If you’re like me and a T-mobile customer, listen up: a breach has been confirmed to have affected 15-million current and former customers who applied for device financing or service within the last two years.
The breach was not a compromise of T-mobile systems, but of Experian’s — the credit reporting company T-mobile partnered with for credit checks.
According to Experian, the breach was an isolated but long term attack between September 2013 and September 16, 2015. While no credit card or banking data was compromised, a whole host of identity information was obtained.
Included in the records are names, addresses, Social Security numbers, dates of birth, form of identification numbers (driver’s licenses, military ID, and passports), and other information using by T-mobile to assess credit worthiness.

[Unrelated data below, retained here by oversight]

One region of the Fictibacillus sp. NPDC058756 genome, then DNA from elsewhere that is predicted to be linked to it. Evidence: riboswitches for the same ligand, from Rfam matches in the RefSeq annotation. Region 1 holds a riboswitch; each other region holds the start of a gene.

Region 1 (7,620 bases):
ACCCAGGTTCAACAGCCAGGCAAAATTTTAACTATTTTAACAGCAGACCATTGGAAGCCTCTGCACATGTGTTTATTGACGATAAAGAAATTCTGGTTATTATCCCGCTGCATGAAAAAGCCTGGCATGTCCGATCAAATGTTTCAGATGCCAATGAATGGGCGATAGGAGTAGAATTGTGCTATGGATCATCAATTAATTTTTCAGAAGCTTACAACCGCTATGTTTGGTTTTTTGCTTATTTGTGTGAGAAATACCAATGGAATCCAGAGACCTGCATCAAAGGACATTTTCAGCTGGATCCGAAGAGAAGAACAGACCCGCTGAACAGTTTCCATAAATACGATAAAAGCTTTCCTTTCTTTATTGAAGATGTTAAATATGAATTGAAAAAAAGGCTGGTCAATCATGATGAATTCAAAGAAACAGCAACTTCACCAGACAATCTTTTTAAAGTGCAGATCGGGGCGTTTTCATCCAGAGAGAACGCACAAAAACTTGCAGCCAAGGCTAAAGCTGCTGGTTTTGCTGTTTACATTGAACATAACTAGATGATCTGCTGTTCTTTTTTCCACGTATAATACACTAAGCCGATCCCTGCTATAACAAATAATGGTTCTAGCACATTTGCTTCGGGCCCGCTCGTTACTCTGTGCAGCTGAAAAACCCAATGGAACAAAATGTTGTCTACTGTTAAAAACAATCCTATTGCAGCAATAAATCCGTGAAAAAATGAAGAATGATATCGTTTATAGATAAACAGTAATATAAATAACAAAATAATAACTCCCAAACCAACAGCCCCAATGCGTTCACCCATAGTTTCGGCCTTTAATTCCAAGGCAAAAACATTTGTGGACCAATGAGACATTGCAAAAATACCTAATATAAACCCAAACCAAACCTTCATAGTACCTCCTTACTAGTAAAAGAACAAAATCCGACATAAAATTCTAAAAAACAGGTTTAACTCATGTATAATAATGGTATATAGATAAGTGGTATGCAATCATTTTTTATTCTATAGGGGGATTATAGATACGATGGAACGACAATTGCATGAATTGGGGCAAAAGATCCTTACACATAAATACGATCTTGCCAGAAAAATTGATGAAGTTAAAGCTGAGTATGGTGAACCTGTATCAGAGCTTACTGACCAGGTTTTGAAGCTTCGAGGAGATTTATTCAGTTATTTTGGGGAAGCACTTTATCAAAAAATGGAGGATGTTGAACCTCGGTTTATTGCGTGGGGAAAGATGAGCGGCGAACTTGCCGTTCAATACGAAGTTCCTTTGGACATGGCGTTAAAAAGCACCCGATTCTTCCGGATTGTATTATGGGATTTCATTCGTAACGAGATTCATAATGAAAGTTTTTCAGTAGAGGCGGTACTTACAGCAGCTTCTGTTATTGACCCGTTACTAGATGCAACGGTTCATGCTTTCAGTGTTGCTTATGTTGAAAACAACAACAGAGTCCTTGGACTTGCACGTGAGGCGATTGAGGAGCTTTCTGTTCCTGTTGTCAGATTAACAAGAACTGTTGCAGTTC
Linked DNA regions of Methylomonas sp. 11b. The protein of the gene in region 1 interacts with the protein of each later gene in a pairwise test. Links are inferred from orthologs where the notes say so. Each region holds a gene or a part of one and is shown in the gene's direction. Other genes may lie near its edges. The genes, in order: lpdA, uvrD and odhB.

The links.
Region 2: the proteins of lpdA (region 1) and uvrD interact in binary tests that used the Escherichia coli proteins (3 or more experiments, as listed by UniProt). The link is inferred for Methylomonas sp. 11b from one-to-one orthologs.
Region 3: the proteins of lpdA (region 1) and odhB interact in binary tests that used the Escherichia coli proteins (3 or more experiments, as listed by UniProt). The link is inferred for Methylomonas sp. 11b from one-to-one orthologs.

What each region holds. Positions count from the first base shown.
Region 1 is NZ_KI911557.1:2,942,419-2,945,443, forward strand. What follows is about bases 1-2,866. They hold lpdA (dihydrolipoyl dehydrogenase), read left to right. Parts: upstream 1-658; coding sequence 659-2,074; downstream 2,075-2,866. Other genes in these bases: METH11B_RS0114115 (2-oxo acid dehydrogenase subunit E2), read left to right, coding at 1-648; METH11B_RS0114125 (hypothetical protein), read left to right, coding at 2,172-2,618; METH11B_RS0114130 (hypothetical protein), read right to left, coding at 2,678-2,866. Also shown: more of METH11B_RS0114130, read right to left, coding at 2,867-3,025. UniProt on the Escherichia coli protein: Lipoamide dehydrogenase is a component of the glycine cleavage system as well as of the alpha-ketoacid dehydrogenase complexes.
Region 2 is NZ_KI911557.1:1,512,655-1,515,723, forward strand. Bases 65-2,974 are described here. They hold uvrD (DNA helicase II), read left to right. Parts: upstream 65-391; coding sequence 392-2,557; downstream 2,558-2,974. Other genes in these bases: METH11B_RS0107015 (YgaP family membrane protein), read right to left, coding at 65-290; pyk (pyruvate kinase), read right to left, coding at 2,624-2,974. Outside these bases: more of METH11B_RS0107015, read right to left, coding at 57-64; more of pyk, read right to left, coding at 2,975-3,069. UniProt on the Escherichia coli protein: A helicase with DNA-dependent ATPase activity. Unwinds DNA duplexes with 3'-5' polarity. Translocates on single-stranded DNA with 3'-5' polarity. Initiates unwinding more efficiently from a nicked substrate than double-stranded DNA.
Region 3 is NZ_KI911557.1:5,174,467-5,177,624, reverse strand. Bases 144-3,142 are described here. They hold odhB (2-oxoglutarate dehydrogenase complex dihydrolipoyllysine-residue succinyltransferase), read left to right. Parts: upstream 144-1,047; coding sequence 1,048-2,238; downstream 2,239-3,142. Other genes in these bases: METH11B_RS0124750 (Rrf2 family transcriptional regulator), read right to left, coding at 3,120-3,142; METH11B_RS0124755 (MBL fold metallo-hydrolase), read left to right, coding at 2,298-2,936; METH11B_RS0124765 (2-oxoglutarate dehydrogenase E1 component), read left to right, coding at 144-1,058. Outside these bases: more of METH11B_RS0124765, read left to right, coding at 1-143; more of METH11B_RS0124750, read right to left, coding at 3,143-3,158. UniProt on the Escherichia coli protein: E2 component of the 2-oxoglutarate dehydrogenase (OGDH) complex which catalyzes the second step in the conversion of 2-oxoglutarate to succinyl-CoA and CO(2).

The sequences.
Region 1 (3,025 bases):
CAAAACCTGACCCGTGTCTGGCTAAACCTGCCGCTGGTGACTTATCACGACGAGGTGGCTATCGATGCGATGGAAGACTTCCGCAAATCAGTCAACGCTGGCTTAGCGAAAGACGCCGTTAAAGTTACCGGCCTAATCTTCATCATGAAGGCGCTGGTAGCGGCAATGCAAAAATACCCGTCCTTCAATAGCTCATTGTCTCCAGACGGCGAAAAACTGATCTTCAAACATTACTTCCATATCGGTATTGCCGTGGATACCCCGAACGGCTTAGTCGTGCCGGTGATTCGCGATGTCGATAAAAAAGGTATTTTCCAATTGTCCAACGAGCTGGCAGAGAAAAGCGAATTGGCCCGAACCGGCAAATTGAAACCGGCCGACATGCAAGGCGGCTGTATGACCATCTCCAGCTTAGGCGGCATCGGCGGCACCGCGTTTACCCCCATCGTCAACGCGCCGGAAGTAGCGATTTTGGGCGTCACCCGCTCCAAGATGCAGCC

That attack appears to only have been on servers containing T-mobile customer data only andnot Experian consumer credit database.
While Experian is required by law to alert people who’s data was breached, I highly recommend taking a proactive approach and act immediately if you think you may have been included. Use a website like Credit Karma to keep an eye on your credit reports and Mint to look out for suspect bank transactions. (Both sites I use personally and vouch for them. Let us know if you’d like help setting them up.)
Experian is providing credit monitoring service through their own product ProtectMyID and it is free to those who may be affected.
You have the option of placing a “fraud alert” on each of your credit reports with the major credit reporting agencies. This will flag your credit report and request creditors to contact you prior to establishing accounts in your name. Go online or call each of the major bureaus for more information: Experian, Equifax, and TransUnion.
While we cannot answer questions specific to this breach other than what is publicly available, we’ll be happy to help you in any way we can. Just let me know by replying to this e-mail or calling our office at (205) 737-0009.